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Stu­dents declare their majors in Central Hall. Col­legian

Con­ser­v­ative talk radio hosts praise it on the air­waves. Fox News broad­casts its com­mer­cials. The Princeton Review ranks it second in the nation for “Most Con­ser­v­ative Stu­dents.” Its Wash­ington, D.C. campus, which houses the newly-opened Graduate School of States­manship, sits steps from the capitol. With its emphasis on pol­itics, gov­ernment, and current events, it would be tempting to sum Hillsdale College up as simply a bootcamp for future pres­i­dents.

As a prospective student, that was Taryn Murphy’s impression of the school. Murphy, a junior, grew up in a polit­i­cally-active family and was involved in pol­itics throughout middle and high school. She planned to study pol­itics in college and Hillsdale seemed like the logical choice. 

“I thought Hillsdale was a pol­itics school,” Murphy said. “The way Hillsdale markets itself — or at least how I per­ceived it — is that it’s a school that is very involved in the political realm, which is true. But when people would ask me about Hillsdale, I would always describe it as a con­ser­v­ative school, not a liberal arts school. I thought of it as a place where we study things with the ultimate aim of going into the political world.”

Upon arriving to campus, however, Murphy dis­covered that Hillsdale had much more than just its pol­itics department. Today, Murphy is a phi­losophy and religion major. 

Murphy’s expe­rience isn’t an anomaly. According to Brandan Hadlock, director of oper­a­tions for admis­sions, 209 people from 2017 – 2019 expressed interest in either the pol­itics or political economy major as incoming stu­dents. But the number of stu­dents who ulti­mately com­plete the pol­itics program is far smaller. This spring, a mere 27 stu­dents in the class of 2019 grad­uated with a degree in pol­itics. In fact, pol­itics doesn’t even rank among Hillsdale’s most popular majors; that honor goes to history, biology, business, English, and eco­nomics.

Junior Paul Esposito has a similar story. Esposito said he arrived at Hillsdale “dead-set” on a Bachelor of Arts in pol­itics. 

“I came in thinking that pol­itics was the only field Hillsdale cared for,” he recalled. “I knew that other majors existed here, but I thought that those depart­ments were basi­cally just sideshows to the pol­itics department.”

Within a semester, he switched to a Bachelor of Science in psy­chology.

“There’s a huge variety of intel­lectual fields and tra­di­tions here that coexist and create an envi­ronment that values knowledge in any study,” Esposito said. “Political life is surely a part of Hillsdale, but it’s by no means the only thing here.”

Julia Powell, a junior bio­chem­istry major who once planned to pursue pol­itics, echoed Esposito’s obser­vation.

“I think when you come to under­stand what Hillsdale actually is and actually stands for, it’s so much more than what their adver­tise­ments show it to be,” she explained. “It’s not just, ‘We’re here to con­serve tra­di­tional American values.’ No, we’re here to con­serve an entire Western tra­dition and all of the books and the authors and the people who are behind it and rec­ognize that there’s value to what they said. That’s the con­ser­v­ative tra­dition that we’re a part of, not nec­es­sarily the political side of things.”

Senior John Ball, a pol­itics-turned-history major, said he was ini­tially sur­prised by how non­po­litical Hillsdale is.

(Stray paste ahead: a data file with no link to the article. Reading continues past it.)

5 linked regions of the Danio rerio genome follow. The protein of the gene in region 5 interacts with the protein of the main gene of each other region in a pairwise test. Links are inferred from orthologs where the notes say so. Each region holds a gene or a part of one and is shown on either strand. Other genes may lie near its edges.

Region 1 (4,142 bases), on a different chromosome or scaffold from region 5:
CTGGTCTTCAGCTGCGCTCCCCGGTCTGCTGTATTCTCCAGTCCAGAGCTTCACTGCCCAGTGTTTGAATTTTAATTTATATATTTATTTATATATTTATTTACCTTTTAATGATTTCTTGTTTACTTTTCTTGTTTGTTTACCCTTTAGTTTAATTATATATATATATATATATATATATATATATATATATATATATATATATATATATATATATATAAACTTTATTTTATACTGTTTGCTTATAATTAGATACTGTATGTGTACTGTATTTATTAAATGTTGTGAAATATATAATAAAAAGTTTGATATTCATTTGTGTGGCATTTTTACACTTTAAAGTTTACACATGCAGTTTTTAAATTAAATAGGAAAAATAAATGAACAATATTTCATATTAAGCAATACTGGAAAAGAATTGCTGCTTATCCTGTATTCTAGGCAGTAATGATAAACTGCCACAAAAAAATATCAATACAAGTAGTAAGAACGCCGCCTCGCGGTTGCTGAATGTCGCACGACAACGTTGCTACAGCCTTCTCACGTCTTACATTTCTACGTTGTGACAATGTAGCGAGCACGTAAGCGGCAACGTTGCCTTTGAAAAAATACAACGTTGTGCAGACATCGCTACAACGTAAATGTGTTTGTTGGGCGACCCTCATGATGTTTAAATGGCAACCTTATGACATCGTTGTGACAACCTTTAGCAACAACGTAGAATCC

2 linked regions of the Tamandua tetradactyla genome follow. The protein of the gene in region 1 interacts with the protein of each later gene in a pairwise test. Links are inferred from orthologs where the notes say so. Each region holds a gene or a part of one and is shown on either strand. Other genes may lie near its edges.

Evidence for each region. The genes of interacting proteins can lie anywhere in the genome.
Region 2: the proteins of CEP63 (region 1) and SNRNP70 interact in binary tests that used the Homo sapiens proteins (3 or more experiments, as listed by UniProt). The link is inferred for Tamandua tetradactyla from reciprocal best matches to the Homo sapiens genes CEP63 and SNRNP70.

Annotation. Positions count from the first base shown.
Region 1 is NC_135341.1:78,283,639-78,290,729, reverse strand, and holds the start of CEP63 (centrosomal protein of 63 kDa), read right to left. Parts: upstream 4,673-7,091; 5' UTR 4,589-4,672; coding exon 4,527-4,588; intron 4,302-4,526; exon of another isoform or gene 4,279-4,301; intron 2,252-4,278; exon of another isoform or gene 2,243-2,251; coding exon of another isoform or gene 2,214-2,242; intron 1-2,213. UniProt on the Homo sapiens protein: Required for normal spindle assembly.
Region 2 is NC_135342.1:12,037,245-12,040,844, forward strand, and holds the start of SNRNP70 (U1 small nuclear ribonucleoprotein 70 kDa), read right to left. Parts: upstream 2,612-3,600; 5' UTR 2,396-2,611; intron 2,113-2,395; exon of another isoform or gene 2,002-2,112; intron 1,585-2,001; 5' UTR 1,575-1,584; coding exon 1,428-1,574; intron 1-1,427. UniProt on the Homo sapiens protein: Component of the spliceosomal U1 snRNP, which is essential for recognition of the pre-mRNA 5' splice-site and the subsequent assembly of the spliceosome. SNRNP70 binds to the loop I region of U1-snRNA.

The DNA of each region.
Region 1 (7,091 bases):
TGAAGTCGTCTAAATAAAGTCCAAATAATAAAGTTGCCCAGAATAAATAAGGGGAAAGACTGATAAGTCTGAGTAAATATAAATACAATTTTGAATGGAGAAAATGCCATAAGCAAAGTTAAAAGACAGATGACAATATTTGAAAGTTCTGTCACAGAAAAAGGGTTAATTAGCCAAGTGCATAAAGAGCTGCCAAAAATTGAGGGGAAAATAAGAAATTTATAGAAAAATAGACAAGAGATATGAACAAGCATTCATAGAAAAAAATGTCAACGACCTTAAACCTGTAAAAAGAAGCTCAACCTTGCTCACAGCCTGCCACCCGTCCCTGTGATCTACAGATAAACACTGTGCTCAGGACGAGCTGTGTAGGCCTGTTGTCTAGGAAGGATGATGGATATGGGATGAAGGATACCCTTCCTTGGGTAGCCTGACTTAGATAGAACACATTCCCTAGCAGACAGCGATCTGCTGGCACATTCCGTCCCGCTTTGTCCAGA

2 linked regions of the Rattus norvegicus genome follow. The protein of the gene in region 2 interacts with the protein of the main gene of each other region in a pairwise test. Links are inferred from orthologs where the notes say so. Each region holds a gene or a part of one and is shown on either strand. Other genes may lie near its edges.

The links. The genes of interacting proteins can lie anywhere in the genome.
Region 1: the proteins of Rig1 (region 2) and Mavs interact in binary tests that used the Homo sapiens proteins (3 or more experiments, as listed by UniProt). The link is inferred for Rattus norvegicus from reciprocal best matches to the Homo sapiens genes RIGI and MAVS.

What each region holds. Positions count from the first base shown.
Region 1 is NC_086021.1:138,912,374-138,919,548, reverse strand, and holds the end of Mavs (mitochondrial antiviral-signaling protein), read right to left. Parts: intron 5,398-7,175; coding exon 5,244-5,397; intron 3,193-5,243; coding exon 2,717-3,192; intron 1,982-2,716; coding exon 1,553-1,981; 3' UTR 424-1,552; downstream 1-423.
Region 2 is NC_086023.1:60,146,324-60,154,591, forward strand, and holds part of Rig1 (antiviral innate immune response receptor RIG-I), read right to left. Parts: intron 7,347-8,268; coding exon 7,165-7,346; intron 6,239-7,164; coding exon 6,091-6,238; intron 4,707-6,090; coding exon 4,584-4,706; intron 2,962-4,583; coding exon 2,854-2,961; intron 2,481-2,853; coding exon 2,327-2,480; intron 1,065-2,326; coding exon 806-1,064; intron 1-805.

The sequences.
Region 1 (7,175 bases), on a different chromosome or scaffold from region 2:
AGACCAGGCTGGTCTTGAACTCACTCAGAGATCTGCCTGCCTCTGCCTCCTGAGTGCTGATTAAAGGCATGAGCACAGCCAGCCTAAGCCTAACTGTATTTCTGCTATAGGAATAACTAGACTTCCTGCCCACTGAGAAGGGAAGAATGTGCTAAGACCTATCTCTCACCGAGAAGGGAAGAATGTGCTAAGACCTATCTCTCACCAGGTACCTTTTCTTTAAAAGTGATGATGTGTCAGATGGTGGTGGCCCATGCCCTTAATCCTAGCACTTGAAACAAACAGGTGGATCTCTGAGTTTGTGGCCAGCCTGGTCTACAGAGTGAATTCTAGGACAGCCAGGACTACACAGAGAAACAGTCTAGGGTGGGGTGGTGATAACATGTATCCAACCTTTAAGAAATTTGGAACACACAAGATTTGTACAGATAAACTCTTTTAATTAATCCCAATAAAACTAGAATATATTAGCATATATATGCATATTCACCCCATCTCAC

“There are the Student Fed­er­ation people and the pol­itics majors, but other than that, people don’t really talk about pol­itics very much,” Ball said. “I think that’s really funny because when I was applying I thought, ‘Oh my gosh, all they’re talking about is pol­itics.’ It’s a very dif­ferent feeling once you get on campus than the image the admis­sions videos, coun­selors, and student ambas­sadors portray it as.”

But rather than being dis­ap­pointed by this dis­covery, Ball said Hillsdale’s aca­demic diversity was a “pleasant sur­prise.”

“There are incredible history and the­ology and phi­losophy classes that you don’t hear about as much as you do con­sti­tution,” Ball said. “I found myself enjoying all my other classes more than con­sti­tution and pol­itics.”

Powell agreed, noting that the core cur­riculum was a driving force in her decision to switch her major.   

“The core let me see a lot of the other options that were out there,” Powell said. “It wasn’t that I hated the Con­sti­tution or the class or the pro­fessor. It was just that I started to realize that my interests lay outside the political realm. These are the courses I enjoy and what I actually like has nothing to do with pol­itics.”

While all four stu­dents are grateful to have found their niche at Hillsdale, some express concern that the school sells itself short by focusing on only one aspect.

“There’s so much more for you here than just jump-starting a political career,” Ball said. “Hillsdale has so many fan­tastic depart­ments besides pol­itics, but you don’t hear them talk about it very much. I’ve taken some incredible classes that have nothing to do with pol­itics. You could just as easily paint a picture of Hillsdale as a very arts-heavy, human­ities-heavy, religion-heavy school as you can make it out as a pol­itics school.”

Murphy concurs.

“There’s this per­ception in the outside world that every single student who grad­uates from Hillsdale is going to change the world through pol­itics or become the next pres­ident,” Murphy said. “These are stu­dents who care about our country. But we can care about our country through mul­tiple avenues.”